LoRaWAN device needs to be activated to communicate with a network. The activation generates a session that is used by the device and most importantly sets the encryption keys used for communication during the session's lifetime.There are two ways to handle the activation. One is Activation Over The Air (OTAA), which uses shared secrets to create new session keys when the device connects to the Network (join). The other is Activation By Personalisation (ABP), where the session keys have to be communicated between the device and the Network Server previously on a channel outside of the LoRaWAN spec.We recommend to use OTAA whenever possible, as it creates new keys on each join procedure, making it harder to break the encryption. If you need to use ABP despite this, please referre to using ABP for an explanation of how to get the keys needed.


The DevEUI is an 8 byte value that identifies the device globally. Lobaro LoRaWAN devices contain a unique DevEUI officially purchased from a distributor. If you need to use a different DevEUI for some reason you can change it to any value you like. The original DevEUI will remain in the device and can be restored by resetting the configuration to default. It is also displayed as a log message when booting the device. The DevEUI identifies a device in the Network Server when you are using OTAA.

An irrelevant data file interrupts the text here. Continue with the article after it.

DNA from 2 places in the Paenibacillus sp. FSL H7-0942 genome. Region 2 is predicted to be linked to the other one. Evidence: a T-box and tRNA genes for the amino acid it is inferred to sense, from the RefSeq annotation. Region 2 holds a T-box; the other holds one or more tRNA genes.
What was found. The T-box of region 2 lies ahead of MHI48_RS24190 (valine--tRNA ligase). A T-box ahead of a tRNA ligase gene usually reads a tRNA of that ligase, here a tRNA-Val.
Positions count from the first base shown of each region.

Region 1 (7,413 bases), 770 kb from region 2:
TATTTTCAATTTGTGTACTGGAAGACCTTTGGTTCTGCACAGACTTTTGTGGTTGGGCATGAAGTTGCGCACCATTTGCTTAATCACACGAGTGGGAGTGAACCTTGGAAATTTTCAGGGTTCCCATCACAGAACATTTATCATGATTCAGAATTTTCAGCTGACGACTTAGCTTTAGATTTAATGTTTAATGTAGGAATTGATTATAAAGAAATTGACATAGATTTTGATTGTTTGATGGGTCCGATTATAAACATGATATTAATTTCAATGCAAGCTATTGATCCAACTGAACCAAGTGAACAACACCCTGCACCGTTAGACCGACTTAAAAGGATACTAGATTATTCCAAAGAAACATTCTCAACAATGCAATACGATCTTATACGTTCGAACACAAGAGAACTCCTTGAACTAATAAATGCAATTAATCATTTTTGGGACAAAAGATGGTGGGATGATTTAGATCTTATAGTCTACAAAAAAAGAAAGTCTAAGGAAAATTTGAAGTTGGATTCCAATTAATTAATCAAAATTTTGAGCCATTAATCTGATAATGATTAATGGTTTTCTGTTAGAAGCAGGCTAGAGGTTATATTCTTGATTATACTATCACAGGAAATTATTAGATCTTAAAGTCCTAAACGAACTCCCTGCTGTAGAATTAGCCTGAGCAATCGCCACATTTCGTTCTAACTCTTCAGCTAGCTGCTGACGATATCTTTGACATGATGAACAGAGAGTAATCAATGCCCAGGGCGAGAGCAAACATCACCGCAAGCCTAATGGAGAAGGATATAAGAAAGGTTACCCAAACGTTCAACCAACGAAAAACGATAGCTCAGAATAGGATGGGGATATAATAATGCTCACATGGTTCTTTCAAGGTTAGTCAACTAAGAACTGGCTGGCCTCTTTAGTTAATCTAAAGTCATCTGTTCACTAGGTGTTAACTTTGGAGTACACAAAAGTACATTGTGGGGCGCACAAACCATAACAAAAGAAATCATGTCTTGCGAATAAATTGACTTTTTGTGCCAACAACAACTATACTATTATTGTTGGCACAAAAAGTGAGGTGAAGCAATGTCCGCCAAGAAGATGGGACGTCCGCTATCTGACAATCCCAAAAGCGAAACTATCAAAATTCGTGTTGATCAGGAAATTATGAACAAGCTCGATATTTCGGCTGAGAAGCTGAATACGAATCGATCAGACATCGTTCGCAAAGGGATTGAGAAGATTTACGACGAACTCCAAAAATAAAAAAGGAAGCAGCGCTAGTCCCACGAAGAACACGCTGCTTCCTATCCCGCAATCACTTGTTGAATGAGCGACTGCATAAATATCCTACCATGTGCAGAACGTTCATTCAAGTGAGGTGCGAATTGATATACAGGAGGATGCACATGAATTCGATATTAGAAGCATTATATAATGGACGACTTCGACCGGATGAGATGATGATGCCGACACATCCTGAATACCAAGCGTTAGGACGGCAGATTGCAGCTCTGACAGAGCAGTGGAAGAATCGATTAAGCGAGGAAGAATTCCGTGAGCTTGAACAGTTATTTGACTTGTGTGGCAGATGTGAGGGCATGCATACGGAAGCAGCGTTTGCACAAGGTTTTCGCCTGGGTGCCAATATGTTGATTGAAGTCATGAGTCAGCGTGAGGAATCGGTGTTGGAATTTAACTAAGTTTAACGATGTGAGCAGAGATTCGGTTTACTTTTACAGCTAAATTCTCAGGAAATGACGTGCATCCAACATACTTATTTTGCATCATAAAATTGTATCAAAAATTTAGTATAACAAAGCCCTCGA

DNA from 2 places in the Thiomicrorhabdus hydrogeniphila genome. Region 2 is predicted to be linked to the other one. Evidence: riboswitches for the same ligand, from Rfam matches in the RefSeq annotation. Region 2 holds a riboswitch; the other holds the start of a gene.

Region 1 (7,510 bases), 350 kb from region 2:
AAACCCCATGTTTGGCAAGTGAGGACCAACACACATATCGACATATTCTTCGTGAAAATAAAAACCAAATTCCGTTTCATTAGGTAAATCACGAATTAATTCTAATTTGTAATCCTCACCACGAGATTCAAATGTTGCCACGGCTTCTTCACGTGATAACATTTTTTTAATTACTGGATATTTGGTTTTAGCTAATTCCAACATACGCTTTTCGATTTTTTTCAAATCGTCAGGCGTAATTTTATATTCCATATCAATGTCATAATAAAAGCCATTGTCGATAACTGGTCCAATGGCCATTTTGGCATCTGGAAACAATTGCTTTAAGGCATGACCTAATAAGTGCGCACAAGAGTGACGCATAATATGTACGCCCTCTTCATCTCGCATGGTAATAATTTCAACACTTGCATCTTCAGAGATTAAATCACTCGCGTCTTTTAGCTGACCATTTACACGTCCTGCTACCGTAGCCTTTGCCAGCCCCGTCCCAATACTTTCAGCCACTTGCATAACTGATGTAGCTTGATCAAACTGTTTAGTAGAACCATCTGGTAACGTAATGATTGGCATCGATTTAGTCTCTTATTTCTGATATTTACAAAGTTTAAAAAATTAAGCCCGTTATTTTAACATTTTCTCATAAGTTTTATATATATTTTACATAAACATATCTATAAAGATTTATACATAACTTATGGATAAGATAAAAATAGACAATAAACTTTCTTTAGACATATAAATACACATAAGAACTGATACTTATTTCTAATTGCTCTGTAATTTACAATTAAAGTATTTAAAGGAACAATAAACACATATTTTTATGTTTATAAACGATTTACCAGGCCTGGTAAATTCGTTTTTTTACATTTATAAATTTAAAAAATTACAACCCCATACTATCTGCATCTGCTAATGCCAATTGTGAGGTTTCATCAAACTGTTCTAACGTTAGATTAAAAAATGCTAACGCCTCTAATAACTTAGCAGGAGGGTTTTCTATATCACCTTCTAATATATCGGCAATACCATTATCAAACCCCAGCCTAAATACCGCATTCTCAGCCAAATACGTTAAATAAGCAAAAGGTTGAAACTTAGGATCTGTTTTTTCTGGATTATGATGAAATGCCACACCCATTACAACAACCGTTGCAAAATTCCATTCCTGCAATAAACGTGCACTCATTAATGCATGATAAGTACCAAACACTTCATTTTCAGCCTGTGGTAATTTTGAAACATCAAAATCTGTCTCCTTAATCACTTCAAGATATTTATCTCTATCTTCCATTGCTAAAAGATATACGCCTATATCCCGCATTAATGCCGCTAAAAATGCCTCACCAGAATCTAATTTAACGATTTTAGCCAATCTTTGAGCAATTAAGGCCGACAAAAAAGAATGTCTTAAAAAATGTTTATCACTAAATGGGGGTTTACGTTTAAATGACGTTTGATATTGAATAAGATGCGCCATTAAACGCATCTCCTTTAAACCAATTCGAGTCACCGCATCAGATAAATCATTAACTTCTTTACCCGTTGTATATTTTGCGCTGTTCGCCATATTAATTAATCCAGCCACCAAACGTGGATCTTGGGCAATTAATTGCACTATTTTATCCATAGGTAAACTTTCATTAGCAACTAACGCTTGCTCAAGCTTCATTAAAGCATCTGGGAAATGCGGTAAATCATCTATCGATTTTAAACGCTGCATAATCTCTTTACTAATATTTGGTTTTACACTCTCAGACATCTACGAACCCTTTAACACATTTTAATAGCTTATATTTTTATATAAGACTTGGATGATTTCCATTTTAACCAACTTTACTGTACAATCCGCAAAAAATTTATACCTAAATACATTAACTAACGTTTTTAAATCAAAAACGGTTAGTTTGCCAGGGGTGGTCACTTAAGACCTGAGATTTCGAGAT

The JoinEui is an 8 byte value that is needed during OTAA join. It often provided as a random value by the Network server. In LoRaWAN 1.0 this was called AppEUI and had a slightly different function. The AppEui for LoRaWAN 1.0 is often provided by the Network Server. If you are using 1.0 set the AppEui here.

AppKey, NwkKey

The Application Key and the Network Key are used as shared secrets during OTAA to generate the session keys. They need to be synchronised between the device and the Network Server. LoRaWAN 1.0 only uses the AppKey and not the NwkKey. Setting the NwkKey to 00000000000000000000000000000000 will set the device to use LoRaWAN 1.0. If you set NwkKey and AppKey to the same value, the device will try to run LoRaWAN 1.1 but fall back to 1.0 if the Network Server does not support 1.1.


The Spreading Factor is a LoRa parameter that defines how much time is used to transmit a single byte. A higher Spreading Factor results in a better reception of the transmission, but it has a severe impact on the amount of data a device can send and on battery consumption. See Spreading Factor for more details.This Parameter sets the Spreading Factor the device starts with after Activation. If the device uses ADR, the Spreading Factor can change over time, but it will never be higher than the value configured here.


Adaptive Data Rate (ADR) allows the Network Server to adjust the Spreading Factor and TxPower of this device. This feature helps the Network to organise itself when multiple devices and multiple gateways are in one area. It also helps the device to reduce power consumption, as the Network Server can reduce the power used by the device for transmission. ADR works best with devices that are stationary or move only rarely. A highly mobile device will often experience sudden reductions in connectivity. This can lead to packet loss when the Data Rate is configured to be as low as possible.